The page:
References:
  • A Naturalist's Guide to the Reptiles of Sri Lanka by Anslem de Silva and Kanishka Ukuwela
  • Neurotoxic envenoming by the Sri Lankan krait (Bungarus ceylonicus) complicated by traditional treatment and a reaction to antivenom. Trans. R. Soc. Trop. Med. Hyg. 87, 682e684.De Silva, A., Mendis, S., Warrell, D.A., 1993.
  • Confirmed Ceylon krait (Bungarus ceylonicus) envenoming in Sri Lanka resulting in neuromuscular paralysis: a case report C Dalugama, IB Gawarammana - Journal of medical case reports, 2017
  • Two rare case reports of confirmed Ceylon krait (Bungarus ceylonicus) envenoming in Sri Lanka. Toxicon, 127, 44–48. Namal Rathnayaka, R. M. M. K., Kularatne, S. A. M., Kumarasinghe, K. D. M., Jeganadan, K., & Ranathunga, P. E. A. N. (2017).

Sunday, February 4, 2018

Whistling lizard (Calotes liolepis)

English: Whistling lizard
Sinhala:සිවුරුහඬලන කටුස්සා[Siwuruhandalana katussa]
Binomial: Calotes liolepis

Whistling lizard, සිවුරුහඬලන කටුස්සා (Calotes liolepis) is an endemic species of lizards distributed in wet and intermediate zones from sea level up to 800m. It was given the name ‘Whistling lizard’ due to the high pitched whistling sound they make when disturbed. Since the Calotes liolepis was first described by Bolenger; 1885, it was considered that there is an only one single species distributed throughout the country until further research was done. But now it is said that the liolepis group consists of three distinct species namely, Calotes manamendrai from Knuckles region, Calotes desilvai from Rakwana mountains and the species living in areas like Sinharaja, Galle, Kandy and Ritigala as Calotes liolepis. It falls under ‘Endangered’ category in the IUCN red list and the habitat destruction is the main threat.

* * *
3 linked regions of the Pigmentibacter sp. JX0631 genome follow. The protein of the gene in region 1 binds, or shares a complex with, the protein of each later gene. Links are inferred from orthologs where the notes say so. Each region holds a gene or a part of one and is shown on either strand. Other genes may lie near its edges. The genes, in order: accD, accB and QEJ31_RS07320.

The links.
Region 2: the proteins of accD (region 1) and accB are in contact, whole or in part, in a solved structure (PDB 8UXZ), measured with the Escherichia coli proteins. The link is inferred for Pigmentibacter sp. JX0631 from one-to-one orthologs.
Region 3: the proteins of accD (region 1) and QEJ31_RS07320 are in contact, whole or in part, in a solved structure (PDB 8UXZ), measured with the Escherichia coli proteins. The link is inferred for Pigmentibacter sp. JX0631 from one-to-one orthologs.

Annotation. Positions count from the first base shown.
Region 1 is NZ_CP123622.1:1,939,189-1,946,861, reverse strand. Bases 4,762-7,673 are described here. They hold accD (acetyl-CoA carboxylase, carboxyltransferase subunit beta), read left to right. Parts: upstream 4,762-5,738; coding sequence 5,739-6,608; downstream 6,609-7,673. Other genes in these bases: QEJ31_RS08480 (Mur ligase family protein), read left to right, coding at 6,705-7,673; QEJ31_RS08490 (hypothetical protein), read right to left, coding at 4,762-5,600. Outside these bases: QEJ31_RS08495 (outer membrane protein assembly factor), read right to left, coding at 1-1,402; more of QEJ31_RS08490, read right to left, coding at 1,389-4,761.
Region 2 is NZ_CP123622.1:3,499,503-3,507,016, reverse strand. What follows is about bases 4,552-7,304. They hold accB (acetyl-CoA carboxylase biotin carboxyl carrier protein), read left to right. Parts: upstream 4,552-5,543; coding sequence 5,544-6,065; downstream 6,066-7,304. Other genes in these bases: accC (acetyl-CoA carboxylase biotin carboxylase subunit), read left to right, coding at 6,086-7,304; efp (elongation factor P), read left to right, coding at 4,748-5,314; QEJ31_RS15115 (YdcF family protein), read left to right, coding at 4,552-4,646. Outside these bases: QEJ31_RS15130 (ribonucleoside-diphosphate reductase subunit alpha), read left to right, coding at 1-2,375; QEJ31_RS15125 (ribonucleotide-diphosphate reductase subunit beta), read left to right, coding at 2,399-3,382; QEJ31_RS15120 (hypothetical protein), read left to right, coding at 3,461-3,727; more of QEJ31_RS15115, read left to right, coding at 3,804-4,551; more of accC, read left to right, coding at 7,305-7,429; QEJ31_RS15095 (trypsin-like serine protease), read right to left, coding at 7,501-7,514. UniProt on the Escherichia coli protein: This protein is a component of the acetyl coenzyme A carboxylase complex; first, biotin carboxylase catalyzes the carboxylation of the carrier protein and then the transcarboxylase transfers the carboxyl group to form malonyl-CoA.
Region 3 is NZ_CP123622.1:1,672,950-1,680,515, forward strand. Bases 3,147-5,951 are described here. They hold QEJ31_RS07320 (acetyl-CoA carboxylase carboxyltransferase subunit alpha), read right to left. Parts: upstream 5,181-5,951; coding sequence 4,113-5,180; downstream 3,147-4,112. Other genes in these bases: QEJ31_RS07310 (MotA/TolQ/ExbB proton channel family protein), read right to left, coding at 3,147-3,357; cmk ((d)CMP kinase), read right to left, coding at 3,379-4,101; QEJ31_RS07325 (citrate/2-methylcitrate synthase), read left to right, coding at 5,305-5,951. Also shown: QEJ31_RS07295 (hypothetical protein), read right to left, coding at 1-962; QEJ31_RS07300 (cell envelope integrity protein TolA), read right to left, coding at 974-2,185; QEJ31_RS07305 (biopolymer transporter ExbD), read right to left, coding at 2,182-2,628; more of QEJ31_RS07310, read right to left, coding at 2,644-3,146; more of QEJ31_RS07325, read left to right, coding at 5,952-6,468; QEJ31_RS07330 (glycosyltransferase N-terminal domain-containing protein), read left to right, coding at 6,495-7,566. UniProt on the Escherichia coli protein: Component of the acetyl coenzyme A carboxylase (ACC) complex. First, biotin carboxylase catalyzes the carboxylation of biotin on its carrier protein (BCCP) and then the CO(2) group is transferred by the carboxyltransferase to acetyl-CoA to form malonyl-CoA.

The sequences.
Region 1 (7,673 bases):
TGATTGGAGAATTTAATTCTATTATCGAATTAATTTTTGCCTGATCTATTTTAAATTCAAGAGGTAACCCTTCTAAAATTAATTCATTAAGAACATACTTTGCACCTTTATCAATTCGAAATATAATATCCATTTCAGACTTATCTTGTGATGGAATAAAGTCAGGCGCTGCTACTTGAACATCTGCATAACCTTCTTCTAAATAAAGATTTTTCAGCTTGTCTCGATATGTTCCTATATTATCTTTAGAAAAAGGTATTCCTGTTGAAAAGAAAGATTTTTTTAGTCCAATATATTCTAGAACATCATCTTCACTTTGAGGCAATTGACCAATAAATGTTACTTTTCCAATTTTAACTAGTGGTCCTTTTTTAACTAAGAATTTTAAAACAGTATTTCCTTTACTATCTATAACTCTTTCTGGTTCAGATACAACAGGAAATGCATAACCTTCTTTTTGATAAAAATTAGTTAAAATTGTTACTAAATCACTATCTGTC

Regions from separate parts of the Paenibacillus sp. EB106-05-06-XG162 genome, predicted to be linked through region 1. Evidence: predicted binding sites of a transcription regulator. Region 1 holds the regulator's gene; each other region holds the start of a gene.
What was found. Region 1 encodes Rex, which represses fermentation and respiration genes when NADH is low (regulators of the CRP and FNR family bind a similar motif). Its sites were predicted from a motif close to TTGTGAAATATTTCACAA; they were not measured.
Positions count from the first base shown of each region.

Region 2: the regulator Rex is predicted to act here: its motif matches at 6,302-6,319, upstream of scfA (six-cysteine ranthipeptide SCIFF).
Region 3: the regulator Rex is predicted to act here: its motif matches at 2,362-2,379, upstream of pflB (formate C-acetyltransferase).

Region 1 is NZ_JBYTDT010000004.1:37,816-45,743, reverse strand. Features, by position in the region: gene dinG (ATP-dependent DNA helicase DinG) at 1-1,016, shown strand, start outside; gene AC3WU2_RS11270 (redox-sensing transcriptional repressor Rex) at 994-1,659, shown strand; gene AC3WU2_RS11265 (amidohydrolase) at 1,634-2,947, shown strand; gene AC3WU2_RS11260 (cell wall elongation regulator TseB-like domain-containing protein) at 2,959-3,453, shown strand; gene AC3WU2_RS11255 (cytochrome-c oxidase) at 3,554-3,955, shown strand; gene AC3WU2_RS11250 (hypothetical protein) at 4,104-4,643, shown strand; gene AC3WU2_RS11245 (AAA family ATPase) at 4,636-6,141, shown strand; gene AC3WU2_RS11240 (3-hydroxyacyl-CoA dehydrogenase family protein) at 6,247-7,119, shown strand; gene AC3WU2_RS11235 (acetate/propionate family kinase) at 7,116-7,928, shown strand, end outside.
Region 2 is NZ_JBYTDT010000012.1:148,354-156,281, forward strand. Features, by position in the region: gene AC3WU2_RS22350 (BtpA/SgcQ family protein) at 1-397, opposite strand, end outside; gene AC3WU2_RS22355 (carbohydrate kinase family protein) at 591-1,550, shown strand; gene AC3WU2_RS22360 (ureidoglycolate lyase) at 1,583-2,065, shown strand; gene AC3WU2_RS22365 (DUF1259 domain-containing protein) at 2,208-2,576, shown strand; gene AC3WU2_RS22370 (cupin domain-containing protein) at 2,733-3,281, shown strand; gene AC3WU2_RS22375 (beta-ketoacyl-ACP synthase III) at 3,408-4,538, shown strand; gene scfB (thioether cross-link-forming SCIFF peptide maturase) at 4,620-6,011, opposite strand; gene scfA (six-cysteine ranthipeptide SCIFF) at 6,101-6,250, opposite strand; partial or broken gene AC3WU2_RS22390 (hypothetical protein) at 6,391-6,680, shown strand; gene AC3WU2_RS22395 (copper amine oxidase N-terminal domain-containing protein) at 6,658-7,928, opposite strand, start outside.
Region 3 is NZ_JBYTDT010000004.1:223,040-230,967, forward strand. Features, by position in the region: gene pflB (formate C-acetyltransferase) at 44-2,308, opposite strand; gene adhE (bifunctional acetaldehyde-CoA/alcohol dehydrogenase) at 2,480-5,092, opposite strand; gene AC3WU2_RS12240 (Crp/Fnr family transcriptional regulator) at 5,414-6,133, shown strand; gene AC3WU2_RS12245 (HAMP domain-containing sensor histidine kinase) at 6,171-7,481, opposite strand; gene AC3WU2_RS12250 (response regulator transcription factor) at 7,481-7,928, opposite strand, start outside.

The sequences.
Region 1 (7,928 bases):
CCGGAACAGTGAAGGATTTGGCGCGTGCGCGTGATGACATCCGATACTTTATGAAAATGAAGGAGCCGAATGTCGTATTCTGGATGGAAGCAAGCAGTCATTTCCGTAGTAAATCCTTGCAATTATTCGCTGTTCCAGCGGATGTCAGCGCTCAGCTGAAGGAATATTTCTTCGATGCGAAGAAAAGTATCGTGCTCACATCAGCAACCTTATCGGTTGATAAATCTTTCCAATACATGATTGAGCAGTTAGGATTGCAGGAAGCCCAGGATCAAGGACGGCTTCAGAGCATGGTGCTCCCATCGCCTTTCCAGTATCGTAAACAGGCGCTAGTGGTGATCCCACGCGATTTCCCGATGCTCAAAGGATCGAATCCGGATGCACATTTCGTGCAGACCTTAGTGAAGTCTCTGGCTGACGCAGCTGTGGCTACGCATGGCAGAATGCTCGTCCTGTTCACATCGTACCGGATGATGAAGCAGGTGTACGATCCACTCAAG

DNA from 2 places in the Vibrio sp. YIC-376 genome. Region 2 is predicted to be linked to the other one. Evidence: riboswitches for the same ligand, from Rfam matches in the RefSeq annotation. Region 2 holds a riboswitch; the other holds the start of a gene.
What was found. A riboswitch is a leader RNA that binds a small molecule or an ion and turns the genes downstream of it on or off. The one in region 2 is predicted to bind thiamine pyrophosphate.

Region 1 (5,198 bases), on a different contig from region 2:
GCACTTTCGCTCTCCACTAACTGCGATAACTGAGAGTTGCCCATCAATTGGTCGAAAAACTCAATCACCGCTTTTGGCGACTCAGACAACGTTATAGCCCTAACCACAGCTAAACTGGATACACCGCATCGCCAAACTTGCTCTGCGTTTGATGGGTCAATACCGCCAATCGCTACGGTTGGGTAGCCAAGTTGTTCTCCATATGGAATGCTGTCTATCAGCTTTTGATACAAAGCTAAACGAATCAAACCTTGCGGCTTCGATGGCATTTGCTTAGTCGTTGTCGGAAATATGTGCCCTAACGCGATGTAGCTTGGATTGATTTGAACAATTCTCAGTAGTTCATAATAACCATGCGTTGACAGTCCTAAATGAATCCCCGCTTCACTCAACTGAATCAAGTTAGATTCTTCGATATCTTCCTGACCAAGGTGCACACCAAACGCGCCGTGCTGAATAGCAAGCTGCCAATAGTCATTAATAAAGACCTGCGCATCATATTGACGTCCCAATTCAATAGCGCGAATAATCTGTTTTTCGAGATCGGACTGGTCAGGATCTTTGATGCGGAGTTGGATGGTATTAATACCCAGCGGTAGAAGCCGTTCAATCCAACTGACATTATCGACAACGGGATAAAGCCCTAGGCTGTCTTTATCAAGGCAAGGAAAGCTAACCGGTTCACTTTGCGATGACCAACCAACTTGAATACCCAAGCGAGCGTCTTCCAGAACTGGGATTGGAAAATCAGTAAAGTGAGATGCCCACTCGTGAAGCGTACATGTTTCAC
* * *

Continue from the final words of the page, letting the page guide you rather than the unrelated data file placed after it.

Saturday, February 3, 2018

Sri Lanka Tiger Loach(Acanthocobitis urophthalmus)

English:Sri Lanka Tiger Loach
Sinhala: වයිරන් අහිරාවා / පොල් අහිරාවා[Wairan ahirawa/Pol ahirawa]
Binomial: Acanthocobitis urophthalmus

It is an endemic species of freshwater fish found in lowlands of the Western and South-Western wet zones from Kelani to Nilwala river basins.

Saturday, August 5, 2017

Lowland Hump-nosed Pit Viper (Hypnale zara)

English: lowland Hump-nosed Pit Viper
Binomial: Hypnale zara
Sinhala: පහතරට මූකලන් තෙලිස්සා

Hypnale zara is a venomous pitviper species endemic to Sri Lanka. Based on the taxonomic revisions done so far, have stated that there are four species that belong to the genus Hypnale which live in Sri Lanka (Including possibly new species Hypnale sp. ‘amal’). Among them, population of H. zara has been restricted to the forests of lowlands and the foothills of the central highlands and no observations have been recorded in anthropogenic habitats (Maduwage et al. 2009). At a glance, morphologically all these four species look similar. But with a closer look, H. zara can be easily distinguished from its congeners using attributes like mentioned in the above named photographs. This species is more active at night and in the day time they live under the logs, rocks and in the leaf litter.